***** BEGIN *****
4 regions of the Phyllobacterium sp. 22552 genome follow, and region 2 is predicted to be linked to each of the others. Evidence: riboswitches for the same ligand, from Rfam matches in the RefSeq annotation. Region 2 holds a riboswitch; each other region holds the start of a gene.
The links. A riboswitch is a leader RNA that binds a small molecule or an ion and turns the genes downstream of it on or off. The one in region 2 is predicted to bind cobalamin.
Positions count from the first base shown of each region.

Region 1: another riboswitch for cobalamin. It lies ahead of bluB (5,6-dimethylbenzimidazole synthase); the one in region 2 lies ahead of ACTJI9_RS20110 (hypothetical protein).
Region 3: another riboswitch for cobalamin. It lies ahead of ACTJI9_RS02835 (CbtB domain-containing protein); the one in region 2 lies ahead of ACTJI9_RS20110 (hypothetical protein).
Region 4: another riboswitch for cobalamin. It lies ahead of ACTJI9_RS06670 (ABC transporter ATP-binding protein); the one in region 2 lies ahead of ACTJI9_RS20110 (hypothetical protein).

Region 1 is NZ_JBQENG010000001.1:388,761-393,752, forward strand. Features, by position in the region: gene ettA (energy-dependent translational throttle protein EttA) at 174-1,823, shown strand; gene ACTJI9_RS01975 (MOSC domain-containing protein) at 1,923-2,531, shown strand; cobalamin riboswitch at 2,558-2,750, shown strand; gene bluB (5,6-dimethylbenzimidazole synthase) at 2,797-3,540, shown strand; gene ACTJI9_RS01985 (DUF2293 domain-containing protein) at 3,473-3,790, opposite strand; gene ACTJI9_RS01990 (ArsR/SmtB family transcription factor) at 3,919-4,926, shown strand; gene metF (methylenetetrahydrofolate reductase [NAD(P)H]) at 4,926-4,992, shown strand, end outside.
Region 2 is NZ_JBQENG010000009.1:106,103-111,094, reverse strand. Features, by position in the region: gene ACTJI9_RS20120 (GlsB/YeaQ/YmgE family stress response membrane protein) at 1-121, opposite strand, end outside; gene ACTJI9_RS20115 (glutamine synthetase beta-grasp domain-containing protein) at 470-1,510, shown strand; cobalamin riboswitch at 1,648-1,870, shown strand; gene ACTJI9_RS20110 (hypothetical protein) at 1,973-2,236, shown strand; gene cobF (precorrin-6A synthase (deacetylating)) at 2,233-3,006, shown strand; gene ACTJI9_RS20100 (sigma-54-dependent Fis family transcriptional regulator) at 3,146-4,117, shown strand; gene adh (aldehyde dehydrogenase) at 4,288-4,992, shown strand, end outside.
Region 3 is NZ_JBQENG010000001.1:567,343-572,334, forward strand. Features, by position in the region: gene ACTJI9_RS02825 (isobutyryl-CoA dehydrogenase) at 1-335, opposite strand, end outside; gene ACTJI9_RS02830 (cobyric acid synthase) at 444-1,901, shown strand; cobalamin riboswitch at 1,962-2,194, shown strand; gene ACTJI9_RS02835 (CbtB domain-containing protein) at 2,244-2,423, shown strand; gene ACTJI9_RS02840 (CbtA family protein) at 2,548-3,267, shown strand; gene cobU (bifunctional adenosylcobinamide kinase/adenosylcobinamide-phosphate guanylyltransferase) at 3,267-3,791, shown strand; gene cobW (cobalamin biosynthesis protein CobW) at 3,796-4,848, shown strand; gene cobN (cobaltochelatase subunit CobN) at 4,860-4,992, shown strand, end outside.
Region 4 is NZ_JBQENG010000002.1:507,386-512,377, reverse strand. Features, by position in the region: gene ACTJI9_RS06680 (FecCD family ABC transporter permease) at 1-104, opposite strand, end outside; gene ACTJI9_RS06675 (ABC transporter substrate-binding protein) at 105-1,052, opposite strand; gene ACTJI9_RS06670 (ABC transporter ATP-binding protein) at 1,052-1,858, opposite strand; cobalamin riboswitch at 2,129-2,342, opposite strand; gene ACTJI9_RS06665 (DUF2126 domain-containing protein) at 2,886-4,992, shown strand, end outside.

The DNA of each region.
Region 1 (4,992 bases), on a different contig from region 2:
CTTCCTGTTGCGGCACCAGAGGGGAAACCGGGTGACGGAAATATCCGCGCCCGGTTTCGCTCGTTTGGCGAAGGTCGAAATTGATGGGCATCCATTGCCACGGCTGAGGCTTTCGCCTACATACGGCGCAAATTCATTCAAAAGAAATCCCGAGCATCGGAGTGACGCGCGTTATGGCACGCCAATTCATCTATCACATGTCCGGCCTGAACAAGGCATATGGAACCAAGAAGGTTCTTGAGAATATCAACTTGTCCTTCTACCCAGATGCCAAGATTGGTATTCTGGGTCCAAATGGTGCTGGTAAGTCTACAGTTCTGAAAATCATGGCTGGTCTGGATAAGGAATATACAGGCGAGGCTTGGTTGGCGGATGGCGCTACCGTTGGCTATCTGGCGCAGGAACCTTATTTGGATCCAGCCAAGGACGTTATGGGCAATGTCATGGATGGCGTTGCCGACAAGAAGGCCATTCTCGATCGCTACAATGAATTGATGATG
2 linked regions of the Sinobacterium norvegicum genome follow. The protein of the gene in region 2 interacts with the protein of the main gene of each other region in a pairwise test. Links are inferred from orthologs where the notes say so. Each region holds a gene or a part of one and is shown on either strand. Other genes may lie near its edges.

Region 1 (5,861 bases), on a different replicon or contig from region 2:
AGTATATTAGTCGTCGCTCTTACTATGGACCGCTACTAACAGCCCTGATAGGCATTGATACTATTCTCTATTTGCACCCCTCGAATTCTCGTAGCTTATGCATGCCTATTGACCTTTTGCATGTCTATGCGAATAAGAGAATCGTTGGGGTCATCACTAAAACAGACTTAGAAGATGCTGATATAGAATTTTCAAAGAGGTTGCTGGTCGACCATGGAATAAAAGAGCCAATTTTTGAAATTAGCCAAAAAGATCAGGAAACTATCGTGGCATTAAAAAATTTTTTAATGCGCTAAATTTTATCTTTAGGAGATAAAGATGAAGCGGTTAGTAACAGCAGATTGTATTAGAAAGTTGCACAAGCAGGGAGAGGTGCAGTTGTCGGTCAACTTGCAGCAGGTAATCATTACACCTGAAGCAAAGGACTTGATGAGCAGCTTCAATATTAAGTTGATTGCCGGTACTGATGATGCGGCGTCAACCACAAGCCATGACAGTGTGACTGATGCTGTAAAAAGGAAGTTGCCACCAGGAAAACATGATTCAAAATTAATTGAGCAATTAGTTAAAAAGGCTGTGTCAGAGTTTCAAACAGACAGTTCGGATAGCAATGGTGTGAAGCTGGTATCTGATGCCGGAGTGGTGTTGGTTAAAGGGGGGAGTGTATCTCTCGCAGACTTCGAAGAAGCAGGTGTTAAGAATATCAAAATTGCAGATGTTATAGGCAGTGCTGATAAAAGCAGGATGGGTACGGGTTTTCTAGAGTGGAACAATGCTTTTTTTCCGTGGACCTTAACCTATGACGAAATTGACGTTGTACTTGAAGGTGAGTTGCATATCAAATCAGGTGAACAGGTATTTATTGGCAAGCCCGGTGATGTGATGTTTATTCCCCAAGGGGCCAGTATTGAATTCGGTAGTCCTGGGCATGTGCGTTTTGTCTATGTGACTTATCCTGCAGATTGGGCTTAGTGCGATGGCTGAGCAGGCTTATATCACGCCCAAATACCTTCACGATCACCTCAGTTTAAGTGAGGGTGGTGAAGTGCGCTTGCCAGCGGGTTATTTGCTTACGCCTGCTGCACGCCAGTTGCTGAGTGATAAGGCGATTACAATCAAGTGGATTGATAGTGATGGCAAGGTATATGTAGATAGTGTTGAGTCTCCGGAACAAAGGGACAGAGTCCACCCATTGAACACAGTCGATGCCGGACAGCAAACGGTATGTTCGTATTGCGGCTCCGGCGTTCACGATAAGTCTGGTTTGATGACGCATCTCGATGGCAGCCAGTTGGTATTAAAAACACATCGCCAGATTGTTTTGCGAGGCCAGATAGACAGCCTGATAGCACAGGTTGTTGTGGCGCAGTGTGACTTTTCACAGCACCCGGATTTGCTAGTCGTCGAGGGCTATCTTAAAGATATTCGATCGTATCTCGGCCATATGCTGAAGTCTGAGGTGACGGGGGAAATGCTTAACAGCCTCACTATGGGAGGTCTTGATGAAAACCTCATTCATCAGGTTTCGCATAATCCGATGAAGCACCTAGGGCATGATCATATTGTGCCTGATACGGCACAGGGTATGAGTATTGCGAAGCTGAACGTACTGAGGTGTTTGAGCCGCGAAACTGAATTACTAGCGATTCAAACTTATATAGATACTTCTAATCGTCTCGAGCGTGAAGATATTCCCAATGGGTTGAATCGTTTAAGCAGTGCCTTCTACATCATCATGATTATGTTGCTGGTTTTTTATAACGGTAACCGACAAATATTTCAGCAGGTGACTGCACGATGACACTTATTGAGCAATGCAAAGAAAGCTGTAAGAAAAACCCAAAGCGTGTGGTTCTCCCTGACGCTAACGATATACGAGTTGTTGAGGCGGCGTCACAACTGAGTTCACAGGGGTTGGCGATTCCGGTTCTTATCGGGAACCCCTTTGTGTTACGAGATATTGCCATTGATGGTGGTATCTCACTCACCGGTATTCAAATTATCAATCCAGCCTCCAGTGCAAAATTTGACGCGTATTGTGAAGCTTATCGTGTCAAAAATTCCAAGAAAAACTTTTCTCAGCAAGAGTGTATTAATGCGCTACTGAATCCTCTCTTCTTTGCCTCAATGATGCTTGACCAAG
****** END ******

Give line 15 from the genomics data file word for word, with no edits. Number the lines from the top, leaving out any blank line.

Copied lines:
Region 1 (5,861 bases), on a different replicon or contig from region 2: